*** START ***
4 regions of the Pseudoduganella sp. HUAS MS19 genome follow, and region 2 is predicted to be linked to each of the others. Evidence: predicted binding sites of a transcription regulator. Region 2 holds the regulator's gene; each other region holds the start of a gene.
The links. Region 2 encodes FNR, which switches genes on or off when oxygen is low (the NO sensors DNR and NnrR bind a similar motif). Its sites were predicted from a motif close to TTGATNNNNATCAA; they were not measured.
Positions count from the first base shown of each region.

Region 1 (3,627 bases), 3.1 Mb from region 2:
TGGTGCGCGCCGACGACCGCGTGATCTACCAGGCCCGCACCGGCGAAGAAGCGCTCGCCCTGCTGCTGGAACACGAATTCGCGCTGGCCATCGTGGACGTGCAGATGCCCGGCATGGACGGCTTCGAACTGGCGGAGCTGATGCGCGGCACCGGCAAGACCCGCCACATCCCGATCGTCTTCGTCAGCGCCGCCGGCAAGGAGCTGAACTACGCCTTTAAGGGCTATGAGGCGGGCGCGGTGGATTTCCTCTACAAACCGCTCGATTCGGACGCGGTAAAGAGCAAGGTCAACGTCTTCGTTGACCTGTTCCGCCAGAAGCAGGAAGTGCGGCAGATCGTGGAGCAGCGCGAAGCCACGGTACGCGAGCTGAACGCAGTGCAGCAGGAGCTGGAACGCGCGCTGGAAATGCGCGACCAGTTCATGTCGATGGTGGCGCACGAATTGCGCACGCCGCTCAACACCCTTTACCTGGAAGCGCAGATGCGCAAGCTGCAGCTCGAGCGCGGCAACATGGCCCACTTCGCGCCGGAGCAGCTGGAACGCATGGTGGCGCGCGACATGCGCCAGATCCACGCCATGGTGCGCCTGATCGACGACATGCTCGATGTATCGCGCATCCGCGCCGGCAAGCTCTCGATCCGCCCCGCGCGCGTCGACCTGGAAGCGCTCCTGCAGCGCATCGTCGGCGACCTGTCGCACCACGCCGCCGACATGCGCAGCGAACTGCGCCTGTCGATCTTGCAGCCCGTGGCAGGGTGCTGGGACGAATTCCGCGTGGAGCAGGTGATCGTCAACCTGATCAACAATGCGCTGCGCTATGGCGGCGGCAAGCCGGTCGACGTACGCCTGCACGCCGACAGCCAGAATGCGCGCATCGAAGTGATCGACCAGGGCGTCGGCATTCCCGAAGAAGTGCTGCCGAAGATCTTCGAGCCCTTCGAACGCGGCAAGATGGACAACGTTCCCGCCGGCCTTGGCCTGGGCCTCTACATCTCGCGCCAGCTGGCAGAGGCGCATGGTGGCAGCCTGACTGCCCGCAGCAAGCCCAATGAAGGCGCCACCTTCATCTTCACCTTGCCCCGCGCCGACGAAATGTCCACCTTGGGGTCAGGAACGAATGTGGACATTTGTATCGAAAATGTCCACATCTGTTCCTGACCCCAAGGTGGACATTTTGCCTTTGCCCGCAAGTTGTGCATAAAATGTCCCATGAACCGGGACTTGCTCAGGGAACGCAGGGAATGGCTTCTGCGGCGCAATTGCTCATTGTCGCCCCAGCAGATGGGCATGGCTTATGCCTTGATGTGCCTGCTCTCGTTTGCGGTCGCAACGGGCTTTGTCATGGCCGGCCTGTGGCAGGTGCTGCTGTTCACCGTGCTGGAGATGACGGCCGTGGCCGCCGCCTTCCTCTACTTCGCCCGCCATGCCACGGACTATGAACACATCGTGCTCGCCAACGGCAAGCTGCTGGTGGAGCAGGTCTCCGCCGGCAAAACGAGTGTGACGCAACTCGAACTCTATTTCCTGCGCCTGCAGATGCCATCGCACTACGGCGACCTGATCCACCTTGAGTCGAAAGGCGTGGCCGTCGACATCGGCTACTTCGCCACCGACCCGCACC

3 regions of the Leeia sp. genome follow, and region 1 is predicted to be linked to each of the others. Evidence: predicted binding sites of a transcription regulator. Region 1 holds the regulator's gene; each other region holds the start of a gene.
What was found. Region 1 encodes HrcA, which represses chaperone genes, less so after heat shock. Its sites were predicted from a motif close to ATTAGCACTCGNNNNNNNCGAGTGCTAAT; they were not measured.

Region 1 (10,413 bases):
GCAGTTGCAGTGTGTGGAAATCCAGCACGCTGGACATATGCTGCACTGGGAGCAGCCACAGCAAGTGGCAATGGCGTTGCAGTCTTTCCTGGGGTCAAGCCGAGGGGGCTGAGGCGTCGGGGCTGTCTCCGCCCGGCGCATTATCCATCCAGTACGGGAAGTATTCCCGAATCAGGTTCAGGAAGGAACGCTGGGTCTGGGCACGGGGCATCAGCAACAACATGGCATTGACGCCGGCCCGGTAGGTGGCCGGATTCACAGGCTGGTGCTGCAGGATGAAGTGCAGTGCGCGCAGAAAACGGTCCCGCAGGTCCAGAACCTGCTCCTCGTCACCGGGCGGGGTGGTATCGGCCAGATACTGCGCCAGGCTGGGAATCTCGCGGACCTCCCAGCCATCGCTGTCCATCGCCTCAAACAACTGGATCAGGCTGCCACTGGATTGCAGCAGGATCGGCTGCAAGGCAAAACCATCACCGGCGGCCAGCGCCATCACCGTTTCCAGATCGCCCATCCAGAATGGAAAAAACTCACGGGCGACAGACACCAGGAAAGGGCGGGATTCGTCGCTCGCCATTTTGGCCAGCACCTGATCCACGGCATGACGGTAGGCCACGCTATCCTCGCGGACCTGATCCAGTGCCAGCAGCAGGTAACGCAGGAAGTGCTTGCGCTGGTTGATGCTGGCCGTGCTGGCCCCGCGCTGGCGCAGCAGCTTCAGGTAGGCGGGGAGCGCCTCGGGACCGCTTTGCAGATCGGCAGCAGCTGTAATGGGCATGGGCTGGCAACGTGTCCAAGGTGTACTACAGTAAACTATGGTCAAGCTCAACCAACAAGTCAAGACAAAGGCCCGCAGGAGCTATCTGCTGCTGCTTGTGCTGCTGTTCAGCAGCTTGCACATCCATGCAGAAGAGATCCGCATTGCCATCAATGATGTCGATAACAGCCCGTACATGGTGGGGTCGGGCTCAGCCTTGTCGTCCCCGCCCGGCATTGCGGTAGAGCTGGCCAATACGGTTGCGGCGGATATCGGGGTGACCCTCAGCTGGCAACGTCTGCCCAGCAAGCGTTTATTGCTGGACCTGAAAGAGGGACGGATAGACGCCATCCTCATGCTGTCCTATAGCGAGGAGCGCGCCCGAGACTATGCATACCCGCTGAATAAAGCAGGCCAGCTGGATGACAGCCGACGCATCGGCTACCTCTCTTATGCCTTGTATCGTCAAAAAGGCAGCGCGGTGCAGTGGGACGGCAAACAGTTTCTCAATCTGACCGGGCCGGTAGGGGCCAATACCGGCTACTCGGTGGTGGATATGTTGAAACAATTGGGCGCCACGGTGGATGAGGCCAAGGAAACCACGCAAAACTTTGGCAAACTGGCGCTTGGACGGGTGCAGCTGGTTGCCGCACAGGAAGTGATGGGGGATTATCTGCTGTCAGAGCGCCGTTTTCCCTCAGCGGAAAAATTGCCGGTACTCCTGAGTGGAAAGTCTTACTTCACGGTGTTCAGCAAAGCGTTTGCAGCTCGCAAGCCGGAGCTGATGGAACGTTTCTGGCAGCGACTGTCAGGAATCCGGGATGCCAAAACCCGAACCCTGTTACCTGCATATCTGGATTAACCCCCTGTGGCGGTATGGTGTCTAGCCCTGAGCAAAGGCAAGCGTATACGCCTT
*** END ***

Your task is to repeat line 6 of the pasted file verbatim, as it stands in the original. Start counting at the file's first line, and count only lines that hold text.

3 regions of the Leeia sp. genome follow, and region 1 is predicted to be linked to each of the others. Evidence: predicted binding sites of a transcription regulator. Region 1 holds the regulator's gene; each other region holds the start of a gene.